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Progressive Holiday Gift Guide | The Nation

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Peter Rothberg

Peter Rothberg

Opposing war, racism, sexism, climate change, economic injustice and high-stakes testing.

Progressive Holiday Gift Guide

If you're hyper-organized, your holiday shopping was completed by the time you'd digested your Thanksgiving turkey. If so, take a break from this column and go make another list. But if you're like me and still looking for presents to buy, you may find ideas below.

Heifer International holiday gifts of livestock and training for hungry families are a tried and true progressive holiday tradition.  In fact, Heifer pioneered the very idea of alternative holiday gifts beginning in the mid-1990s with “The Most Important Catalog In The World.”

The Heifer gift catalog allows you to purchase a farm animal for impoverished families around the world. An animal can act as a life-line for many families and help them achieve a degree of sustainability. A pig can be bought for $120 (or chip in $10 to help share the cost of one), three rabbits are a bargain at $60 total, a flock of chicks costs only $20, and, if you can afford to change a family's life, a $1,500 donation provides two sheep, four goats, a heifer and two llamas.

I think of outfits like Heifer as offering the opportunity for the world's comparatively well-off to voluntarily redistribute a bit of their incomes to those that need the money much more than we do. But if you don't think a llama or pig is the right gift for friends and family, check out MADRE's web store.

Featuring gifts hand-crafted by women from around the world, MADRE products—from beaded jewelry made by women in Kenya to woven textiles made by women in Chiapas, Mexico—include ornaments, household items, and clothing. The products range in style and quantity, but they all go toward the goal of helping build sustainable sources of income in small, rural communities.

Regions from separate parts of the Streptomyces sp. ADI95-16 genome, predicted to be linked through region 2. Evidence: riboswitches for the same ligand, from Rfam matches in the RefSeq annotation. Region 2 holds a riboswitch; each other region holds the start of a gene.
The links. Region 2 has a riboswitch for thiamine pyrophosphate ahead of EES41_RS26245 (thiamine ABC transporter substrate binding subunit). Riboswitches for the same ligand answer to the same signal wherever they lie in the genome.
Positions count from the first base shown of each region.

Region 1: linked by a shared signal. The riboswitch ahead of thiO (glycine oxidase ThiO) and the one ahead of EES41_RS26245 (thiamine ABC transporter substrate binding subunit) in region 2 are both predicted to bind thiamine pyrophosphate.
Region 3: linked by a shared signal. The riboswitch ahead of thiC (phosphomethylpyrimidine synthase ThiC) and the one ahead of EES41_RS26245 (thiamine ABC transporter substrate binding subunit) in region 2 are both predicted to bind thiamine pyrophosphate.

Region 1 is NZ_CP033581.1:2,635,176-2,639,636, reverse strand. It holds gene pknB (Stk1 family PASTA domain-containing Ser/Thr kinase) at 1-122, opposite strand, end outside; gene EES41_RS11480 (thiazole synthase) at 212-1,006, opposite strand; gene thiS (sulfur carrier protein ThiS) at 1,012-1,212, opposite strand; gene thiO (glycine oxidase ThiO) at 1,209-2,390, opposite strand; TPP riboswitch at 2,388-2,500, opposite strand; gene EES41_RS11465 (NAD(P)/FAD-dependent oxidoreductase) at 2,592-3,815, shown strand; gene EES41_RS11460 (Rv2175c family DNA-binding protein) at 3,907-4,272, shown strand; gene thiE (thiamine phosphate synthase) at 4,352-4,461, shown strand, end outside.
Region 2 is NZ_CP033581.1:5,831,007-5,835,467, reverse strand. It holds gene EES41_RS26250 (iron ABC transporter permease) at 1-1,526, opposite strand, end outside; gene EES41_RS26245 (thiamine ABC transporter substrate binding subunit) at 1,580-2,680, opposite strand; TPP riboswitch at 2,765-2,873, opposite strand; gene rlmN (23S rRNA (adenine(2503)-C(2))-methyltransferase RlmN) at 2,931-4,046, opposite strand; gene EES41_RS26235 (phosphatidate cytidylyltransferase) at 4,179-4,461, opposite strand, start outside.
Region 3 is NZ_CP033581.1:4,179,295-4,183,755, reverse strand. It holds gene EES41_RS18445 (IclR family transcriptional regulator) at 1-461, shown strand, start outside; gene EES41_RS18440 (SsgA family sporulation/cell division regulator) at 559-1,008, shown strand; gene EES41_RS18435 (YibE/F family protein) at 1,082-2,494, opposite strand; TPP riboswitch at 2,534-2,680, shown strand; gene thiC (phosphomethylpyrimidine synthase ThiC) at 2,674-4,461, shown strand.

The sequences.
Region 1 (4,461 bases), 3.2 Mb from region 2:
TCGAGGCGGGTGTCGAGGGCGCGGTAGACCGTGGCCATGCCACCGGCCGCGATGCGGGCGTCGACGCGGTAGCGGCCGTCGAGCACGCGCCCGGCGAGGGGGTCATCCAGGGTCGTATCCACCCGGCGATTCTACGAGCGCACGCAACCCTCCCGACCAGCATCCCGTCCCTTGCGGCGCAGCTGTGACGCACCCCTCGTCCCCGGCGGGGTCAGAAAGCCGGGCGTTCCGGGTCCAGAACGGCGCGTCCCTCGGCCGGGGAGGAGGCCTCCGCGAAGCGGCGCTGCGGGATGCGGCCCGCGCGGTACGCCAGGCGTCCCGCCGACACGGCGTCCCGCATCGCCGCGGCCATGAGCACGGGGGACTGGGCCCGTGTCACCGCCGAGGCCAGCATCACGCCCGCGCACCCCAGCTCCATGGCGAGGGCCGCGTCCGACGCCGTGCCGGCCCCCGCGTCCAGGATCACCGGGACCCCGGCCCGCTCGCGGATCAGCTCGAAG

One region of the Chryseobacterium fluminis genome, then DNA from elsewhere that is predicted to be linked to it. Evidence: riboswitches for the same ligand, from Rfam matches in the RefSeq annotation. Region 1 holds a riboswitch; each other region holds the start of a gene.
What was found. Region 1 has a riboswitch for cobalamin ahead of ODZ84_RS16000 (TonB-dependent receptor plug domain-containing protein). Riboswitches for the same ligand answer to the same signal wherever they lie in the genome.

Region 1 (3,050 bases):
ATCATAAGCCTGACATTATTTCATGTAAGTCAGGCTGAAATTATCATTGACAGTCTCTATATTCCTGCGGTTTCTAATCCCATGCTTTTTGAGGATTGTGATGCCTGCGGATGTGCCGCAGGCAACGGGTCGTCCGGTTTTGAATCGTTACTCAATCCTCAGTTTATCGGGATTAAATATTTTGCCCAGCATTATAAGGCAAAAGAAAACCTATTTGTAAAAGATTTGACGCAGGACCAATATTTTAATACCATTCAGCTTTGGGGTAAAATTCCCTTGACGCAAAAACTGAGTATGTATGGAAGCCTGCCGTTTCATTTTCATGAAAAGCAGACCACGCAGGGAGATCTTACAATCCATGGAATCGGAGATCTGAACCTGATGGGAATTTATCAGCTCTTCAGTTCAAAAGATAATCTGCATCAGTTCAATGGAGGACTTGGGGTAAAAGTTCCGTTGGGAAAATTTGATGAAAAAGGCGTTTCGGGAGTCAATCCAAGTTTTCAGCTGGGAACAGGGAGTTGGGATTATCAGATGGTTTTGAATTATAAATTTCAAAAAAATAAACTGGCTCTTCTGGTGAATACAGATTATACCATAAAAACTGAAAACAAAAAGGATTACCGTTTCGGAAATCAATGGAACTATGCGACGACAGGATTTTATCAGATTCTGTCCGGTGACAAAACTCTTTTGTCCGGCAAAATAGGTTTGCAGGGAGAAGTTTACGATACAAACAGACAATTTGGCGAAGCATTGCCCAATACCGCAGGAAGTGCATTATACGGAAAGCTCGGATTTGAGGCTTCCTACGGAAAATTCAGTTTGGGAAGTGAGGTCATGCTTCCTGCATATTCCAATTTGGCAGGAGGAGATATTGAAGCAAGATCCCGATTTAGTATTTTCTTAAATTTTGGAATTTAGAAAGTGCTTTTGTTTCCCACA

TreeHugger's Low-Impact Gift Guide redefines luxury by delineating ten categories featuring more than 100 low-impact gifts, each packing a high-impact punch in terms of thoughtfulness, quality, durability, and respect for the environment. Making the guide even more useful is the editors' insistence in identifying sustainable gifts that aren't very expensive!

Kate's Caring Gifts have a heavy emphasis on food, featuring things like fresh organic fruit boxes from Jerzy Boyz Farms, a family owned and operated farm practicing simple, old-fashioned, hands-on, building the soil organic farming; the ultimate Organic Chocolate Fantasy Gift Set, a massive collection of fair-trade and organic chocolates from numerous purveyors and the "We're all Organic Fruits and Nuts Gift Set," a cornucopia of exotic and organic nuts, preserves, butters, and dried fruit.

If you're stuck on a gift for the foodie who has everything, then help them spread the joy of cooking with a donation to The Dinner Garden, a non-profit organization working to end hunger in the United States. For less than $2, you can provide a family with enough seeds to plant one full garden; for $5, you can help a family of 7 grow enough produce to last an entire year; and for $30 you can ship 100 schoolchildren the seeds they need to plant gardens at home. (As the group stresses, "Don't be tricked into thinking you are not a gardener. We are all gardeners. Anyone can grow their own food. The seeds do all the work!")

The Green America Green Gift Guide offers scores of links to small companies and collectives all offering discounts through the Green America site. You can find everything from calendars and cards to fair-trade food and wine to wonderful wooden toys and organic baby products. There are cosmetic cases created by the Lisu Tribe of Northern China and Burma, hand-stitched quilts from India, teddy bears from Sri Lanka, rugs from the Philippines, gift bags flush with fair-trade chocolate, and awesome coffee from Grounds for Change.  (I've tried it!)

I've also ordered two gift copies of the new exclusive Brave New Conversations DVD. A treasure of perceptive and often entertaining commentary from an eclectic group of doers and thinkers, including Thom Hartmann,  Alan Grayson, Oliver Stone, Amy Goodman, Henry Rollins, Markos Moulitsas, Shepard Fairey and Margaret Cho -- all in conversation with Robert Greenwald -- the DVD makes a perfect holiday gift for progressives.

Please use the comments field below to recommend additional good gifts;  I'll feature them in a subsequent post early next week.

Happy Holidays!

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